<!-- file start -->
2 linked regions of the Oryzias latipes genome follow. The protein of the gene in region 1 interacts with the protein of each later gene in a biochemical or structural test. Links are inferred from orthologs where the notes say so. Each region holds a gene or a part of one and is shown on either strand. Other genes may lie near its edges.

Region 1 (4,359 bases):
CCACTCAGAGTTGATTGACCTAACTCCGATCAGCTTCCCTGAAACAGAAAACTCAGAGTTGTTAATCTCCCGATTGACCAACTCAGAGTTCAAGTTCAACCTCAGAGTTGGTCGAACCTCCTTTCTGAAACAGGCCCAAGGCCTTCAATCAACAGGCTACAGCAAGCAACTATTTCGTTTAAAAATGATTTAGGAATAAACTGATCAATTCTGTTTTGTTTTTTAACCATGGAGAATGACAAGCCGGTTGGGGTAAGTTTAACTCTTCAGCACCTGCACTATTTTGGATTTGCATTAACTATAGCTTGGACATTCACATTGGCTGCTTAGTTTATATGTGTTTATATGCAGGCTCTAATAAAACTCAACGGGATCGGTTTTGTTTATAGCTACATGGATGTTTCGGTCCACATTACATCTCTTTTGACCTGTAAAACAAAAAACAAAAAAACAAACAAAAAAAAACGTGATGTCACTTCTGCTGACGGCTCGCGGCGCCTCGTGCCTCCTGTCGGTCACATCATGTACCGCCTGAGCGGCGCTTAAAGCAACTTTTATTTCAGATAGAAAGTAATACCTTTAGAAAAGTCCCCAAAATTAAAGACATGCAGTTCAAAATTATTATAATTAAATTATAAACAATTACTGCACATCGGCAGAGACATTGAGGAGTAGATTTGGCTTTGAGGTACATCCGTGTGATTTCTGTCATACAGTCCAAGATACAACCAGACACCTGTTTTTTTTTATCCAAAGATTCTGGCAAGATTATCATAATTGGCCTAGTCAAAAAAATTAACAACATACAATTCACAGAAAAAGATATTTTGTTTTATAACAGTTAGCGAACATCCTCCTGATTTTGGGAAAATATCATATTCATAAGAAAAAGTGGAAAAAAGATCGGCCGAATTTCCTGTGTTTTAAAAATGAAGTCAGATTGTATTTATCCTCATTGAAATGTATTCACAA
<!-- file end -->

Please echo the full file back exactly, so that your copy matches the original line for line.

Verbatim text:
2 linked regions of the Oryzias latipes genome follow. The protein of the gene in region 1 interacts with the protein of each later gene in a biochemical or structural test. Links are inferred from orthologs where the notes say so. Each region holds a gene or a part of one and is shown on either strand. Other genes may lie near its edges.

Region 1 (4,359 bases):
CCACTCAGAGTTGATTGACCTAACTCCGATCAGCTTCCCTGAAACAGAAAACTCAGAGTTGTTAATCTCCCGATTGACCAACTCAGAGTTCAAGTTCAACCTCAGAGTTGGTCGAACCTCCTTTCTGAAACAGGCCCAAGGCCTTCAATCAACAGGCTACAGCAAGCAACTATTTCGTTTAAAAATGATTTAGGAATAAACTGATCAATTCTGTTTTGTTTTTTAACCATGGAGAATGACAAGCCGGTTGGGGTAAGTTTAACTCTTCAGCACCTGCACTATTTTGGATTTGCATTAACTATAGCTTGGACATTCACATTGGCTGCTTAGTTTATATGTGTTTATATGCAGGCTCTAATAAAACTCAACGGGATCGGTTTTGTTTATAGCTACATGGATGTTTCGGTCCACATTACATCTCTTTTGACCTGTAAAACAAAAAACAAAAAAACAAACAAAAAAAAACGTGATGTCACTTCTGCTGACGGCTCGCGGCGCCTCGTGCCTCCTGTCGGTCACATCATGTACCGCCTGAGCGGCGCTTAAAGCAACTTTTATTTCAGATAGAAAGTAATACCTTTAGAAAAGTCCCCAAAATTAAAGACATGCAGTTCAAAATTATTATAATTAAATTATAAACAATTACTGCACATCGGCAGAGACATTGAGGAGTAGATTTGGCTTTGAGGTACATCCGTGTGATTTCTGTCATACAGTCCAAGATACAACCAGACACCTGTTTTTTTTTATCCAAAGATTCTGGCAAGATTATCATAATTGGCCTAGTCAAAAAAATTAACAACATACAATTCACAGAAAAAGATATTTTGTTTTATAACAGTTAGCGAACATCCTCCTGATTTTGGGAAAATATCATATTCATAAGAAAAAGTGGAAAAAAGATCGGCCGAATTTCCTGTGTTTTAAAAATGAAGTCAGATTGTATTTATCCTCATTGAAATGTATTCACAA